Upscaling carbon fluxes from towers to the regional scale: Influence of parameter variability and land cover representation on regional flux estimates

Jingfeng Xiao, Kenneth James Davis, Nathan M. Urban, Klaus Keller, Nicanor Z. Saliendra

Research output: Contribution to journalArticle

36 Citations (Scopus)

Abstract

Quantifying the current carbon cycle of terrestrial ecosystems requires that we translate spatially sparse measurements into consistent, gridded flux estimates at the regional scale. This is particularly challenging in heterogeneous regions such as the northern forests of the United States. We use a network of 17 eddy covariance flux towers deployed across the Upper Midwest region of northern Wisconsin and Michigan and upscale flux observations from towers to the regional scale. This region is densely instrumented and provides a unique test bed for regional upscaling. We develop a simple Diagnostic Carbon Flux Model (DCFM) and use flux observations and a data assimilation approach to estimate the model parameters. We then use the optimized model to produce gridded flux estimates across the region. We find that model parameters vary not only across plant functional types (PFT) but also within a given PFT. Our results show that the parameter estimates from a single site are not representative of the parameter values of a given PFT; cross-site (or joint) optimization using observations from multiple sites encompassing a range of site and climate conditions considerably improves the representativeness and robustness of parameter estimates. Parameter variability within a PFT can result in substantial variability in regional flux estimates. We also find that land cover representation including land cover heterogeneity and the spatial resolution and accuracy of land cover maps can lead to considerable uncertainty in regional flux estimates. In heterogeneous, complex regions, detailed and accurate land cover maps are essential for accurate estimation of regional fluxes.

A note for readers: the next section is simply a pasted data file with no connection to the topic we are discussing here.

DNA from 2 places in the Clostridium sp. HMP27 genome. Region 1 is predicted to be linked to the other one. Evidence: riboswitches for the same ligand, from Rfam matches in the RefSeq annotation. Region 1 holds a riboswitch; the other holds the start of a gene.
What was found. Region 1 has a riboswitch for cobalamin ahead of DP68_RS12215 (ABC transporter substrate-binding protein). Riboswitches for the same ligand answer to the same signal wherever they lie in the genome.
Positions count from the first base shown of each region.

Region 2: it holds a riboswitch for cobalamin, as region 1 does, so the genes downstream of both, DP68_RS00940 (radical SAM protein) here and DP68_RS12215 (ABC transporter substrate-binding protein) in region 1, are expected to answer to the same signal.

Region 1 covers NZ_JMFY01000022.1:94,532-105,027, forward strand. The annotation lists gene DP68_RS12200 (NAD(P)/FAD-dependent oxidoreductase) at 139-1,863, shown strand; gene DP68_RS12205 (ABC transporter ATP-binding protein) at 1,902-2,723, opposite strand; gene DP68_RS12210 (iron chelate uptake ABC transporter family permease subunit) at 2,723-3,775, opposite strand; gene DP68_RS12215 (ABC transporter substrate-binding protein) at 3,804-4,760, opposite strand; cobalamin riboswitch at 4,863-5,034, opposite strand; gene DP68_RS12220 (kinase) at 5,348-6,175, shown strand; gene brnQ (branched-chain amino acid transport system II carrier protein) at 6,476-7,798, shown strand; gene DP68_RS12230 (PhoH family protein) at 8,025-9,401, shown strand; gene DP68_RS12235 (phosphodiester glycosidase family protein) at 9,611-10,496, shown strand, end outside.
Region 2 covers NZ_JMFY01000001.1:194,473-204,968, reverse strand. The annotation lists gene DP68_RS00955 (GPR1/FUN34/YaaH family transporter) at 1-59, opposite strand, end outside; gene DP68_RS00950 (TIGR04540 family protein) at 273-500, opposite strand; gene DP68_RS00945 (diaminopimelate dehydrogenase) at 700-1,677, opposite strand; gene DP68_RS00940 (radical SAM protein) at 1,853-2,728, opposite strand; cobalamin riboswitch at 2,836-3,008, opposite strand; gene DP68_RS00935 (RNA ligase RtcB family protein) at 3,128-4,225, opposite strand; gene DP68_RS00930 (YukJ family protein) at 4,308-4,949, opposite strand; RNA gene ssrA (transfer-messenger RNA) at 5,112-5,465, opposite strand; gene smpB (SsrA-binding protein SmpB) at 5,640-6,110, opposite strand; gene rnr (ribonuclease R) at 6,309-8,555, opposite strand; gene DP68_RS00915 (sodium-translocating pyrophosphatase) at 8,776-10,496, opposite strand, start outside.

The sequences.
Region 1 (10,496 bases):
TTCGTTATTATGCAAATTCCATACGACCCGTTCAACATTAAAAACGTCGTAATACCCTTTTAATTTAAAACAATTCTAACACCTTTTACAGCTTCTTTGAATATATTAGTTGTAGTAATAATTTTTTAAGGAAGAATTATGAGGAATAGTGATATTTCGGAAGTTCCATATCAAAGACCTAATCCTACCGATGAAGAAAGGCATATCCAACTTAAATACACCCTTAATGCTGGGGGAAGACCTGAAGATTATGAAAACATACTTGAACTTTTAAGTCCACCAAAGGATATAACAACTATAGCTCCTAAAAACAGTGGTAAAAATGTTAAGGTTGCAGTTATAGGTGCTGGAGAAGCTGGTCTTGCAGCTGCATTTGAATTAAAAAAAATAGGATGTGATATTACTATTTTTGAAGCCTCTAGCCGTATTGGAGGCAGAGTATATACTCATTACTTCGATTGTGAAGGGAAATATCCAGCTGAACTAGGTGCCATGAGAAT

Original languageEnglish (US)
Article numberG00J06
JournalJournal of Geophysical Research: Biogeosciences
Volume116
Issue number3
DOIs
StatePublished - Sep 1 2011

Fingerprint

upscaling
towers
carbon flux
land cover
Towers
Carbon
Fluxes
carbon
estimates
eddy covariance
uncertainty
climate conditions
climate
terrestrial ecosystem
carbon cycle
data assimilation
parameter
spatial resolution
test stands
assimilation

All Science Journal Classification (ASJC) codes

  • Geophysics
  • Forestry
  • Oceanography
  • Aquatic Science
  • Ecology
  • Water Science and Technology
  • Soil Science
  • Geochemistry and Petrology
  • Earth-Surface Processes
  • Atmospheric Science
  • Earth and Planetary Sciences (miscellaneous)
  • Space and Planetary Science
  • Palaeontology

Cite this

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abstract = "Quantifying the current carbon cycle of terrestrial ecosystems requires that we translate spatially sparse measurements into consistent, gridded flux estimates at the regional scale. This is particularly challenging in heterogeneous regions such as the northern forests of the United States. We use a network of 17 eddy covariance flux towers deployed across the Upper Midwest region of northern Wisconsin and Michigan and upscale flux observations from towers to the regional scale. This region is densely instrumented and provides a unique test bed for regional upscaling. We develop a simple Diagnostic Carbon Flux Model (DCFM) and use flux observations and a data assimilation approach to estimate the model parameters. We then use the optimized model to produce gridded flux estimates across the region. We find that model parameters vary not only across plant functional types (PFT) but also within a given PFT. Our results show that the parameter estimates from a single site are not representative of the parameter values of a given PFT; cross-site (or joint) optimization using observations from multiple sites encompassing a range of site and climate conditions considerably improves the representativeness and robustness of parameter estimates. Parameter variability within a PFT can result in substantial variability in regional flux estimates. We also find that land cover representation including land cover heterogeneity and the spatial resolution and accuracy of land cover maps can lead to considerable uncertainty in regional flux estimates. In heterogeneous, complex regions, detailed and accurate land cover maps are essential for accurate estimation of regional fluxes.",
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AU - Xiao, Jingfeng

AU - Davis, Kenneth James

AU - Urban, Nathan M.

AU - Keller, Klaus

AU - Saliendra, Nicanor Z.

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